“The papers have come up now saying she is certified as dead and we have no choice but to accept it,” said Dixon, who raised Evans’ five children after her disappearance.

It still hurts that she may never find out how her sister died.

“We would like to know that. Somebody knows, but they haven’t come forward before, and I don’t think they will now. Let God judge them,” she said.

Anna Evans’ sister Noreen Dixon, left, and Shelley White, a partner at Walkers law firm, worked to get a declaration that Evans is deceased. – Photo: James Whittaker

The declaration of death means Dixon can apply for probate to administer her sister’s estate. Evans’ possessions and finances – frozen since she went missing – could then go to her children.

It also opens up the potential for a lawsuit against government. Evans, 37, was working at the landfill when she was last seen and is presumed to have died on the job.

Whether her death was an accident or something more sinister remains a mystery.
Dixon filed a ‘protective writ’ against the Department of Environmental Health in 2017, which preserved the right to bring legal action once ‘letters of administration’ for Evans’ estate were obtained.

The writ includes a claim for damages as a result of the “loss/death of Anna Evans caused by a wrongful act, neglect or default of the defendant”.

Shelley White, a partner with Walkers law firm, which has helped the family through the process of having Evans declared legally deceased, said the option of pursuing the writ remained open to the family.

Dixon said she would leave it to Evans’ children to decide.

“It is up to them and I will support them whatever they do,” she said.

A sad development

White said the declaration of death was a “sad development” but one that the family had sought in order to help achieve closure.

“This is what we have been working towards,” she said.

“We now have an order from the Grand Court saying that Anna is deemed to have died on or around 27 Jan. 2011.”

She said the main impact of that would be to allow Evans’ children access to their mother’s bank accounts, pension and savings.

Walkers attorneys Sarah Gavin, Lucy Diggle and Thea Maitland began working with Dixon and Evans’ family on a pro-bono basis after reading their story in the Cayman Compass.

Obtaining a death certificate has been a long and complex process. White said Walkers would continue to help the family as they apply for letters of administration over Evans’ estate.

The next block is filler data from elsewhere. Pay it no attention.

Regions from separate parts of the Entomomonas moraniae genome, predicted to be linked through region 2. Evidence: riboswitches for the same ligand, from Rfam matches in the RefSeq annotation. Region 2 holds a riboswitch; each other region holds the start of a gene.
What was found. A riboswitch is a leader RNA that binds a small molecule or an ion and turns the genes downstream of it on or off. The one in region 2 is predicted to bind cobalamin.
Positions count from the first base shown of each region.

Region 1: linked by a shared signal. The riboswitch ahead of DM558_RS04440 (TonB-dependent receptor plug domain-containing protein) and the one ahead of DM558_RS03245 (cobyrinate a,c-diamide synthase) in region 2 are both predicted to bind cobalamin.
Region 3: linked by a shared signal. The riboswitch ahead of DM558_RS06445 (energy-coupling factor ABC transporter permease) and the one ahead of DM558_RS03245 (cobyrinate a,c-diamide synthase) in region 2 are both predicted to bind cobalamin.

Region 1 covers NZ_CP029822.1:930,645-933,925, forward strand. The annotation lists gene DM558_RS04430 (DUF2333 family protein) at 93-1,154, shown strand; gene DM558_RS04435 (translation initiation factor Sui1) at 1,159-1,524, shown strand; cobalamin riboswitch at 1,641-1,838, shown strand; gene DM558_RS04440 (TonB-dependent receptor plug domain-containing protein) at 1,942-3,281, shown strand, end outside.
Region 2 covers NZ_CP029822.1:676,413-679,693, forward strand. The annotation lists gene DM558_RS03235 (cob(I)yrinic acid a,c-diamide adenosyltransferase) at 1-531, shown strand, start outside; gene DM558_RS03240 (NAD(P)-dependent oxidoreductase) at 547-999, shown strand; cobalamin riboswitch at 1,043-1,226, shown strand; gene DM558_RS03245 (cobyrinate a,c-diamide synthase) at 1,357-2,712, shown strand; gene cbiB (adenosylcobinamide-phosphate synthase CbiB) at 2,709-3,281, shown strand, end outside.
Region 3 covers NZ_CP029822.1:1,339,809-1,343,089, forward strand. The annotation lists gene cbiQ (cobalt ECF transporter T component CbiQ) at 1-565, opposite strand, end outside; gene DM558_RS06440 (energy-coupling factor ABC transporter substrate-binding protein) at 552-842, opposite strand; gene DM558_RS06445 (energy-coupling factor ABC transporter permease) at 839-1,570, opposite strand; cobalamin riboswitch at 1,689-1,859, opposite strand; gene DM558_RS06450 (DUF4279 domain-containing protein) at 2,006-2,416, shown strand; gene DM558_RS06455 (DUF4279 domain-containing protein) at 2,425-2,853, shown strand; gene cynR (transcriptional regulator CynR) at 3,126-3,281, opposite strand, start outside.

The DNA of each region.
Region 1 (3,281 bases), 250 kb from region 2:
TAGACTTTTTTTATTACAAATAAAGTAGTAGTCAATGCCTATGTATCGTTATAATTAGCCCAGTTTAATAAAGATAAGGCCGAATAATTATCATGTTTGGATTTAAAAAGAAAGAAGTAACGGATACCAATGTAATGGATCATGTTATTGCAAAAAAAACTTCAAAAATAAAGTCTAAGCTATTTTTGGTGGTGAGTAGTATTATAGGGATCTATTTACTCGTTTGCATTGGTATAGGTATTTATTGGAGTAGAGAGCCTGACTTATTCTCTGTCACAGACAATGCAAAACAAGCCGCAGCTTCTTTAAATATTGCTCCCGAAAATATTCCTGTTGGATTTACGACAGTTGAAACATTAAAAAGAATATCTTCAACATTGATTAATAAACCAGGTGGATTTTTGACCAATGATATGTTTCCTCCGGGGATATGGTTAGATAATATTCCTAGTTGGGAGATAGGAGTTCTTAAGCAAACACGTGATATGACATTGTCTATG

Dixon said she was happy to have reached this point.

“It has been a long, rough road, but we have had a lot of help from a lot of good people,” she added.

She said she had accepted that her sister was dead, despite the mystery surrounding her disappearance, but it had been more difficult for other members of the family.

“The kids don’t talk about it much, but they were traumatised,” she said.

“My mother is still in denial, that she may come back. My father pined away and died thinking about my sister and what happened to her.”

Beach memorial 

The family of Anna Evans will hold a memorial at Public Beach Monday, 27 Jan., to mark the ninth anniversary of her disappearance.

The event has been organised by Evans’ children.

“We want to keep her in our hearts and minds,” said Chelsea Evans, who was just 12 when her mother disappeared after a shift at the George Town landfill site on 27 Jan. 2011.

The memorial coincides with the recent decision of the Grand Court to declare Anna Evans as legally deceased. Though the timing of the declaration was a coincidence, Chelsea hopes the decision and the event will help the family gain closure.

She said it had been a long struggle since her mother’s disappearance.

“It took a piece of me,” she said. “I did not have the opportunity to have that mother-daughter time. I was robbed of that. I still feel that part of me will never be filled.”

Evans’ five children, Christopher, Celena, Chelsea, Cody and Cruz, were aged between 7 and 19 at the time of her disappearance.

Chelsea said it had been a few years since they had held any memorial for their mother and she decided to organise Monday’s event.

Three cabanas at Seven Mile Public Beach have been reserved for the memorial, which starts at 5pm. Guests are asked to wear purple, which was Evans’ favourite colour, and bring a candle.

There will be speeches and refreshments, plus a display of balloons as part of the event.

This week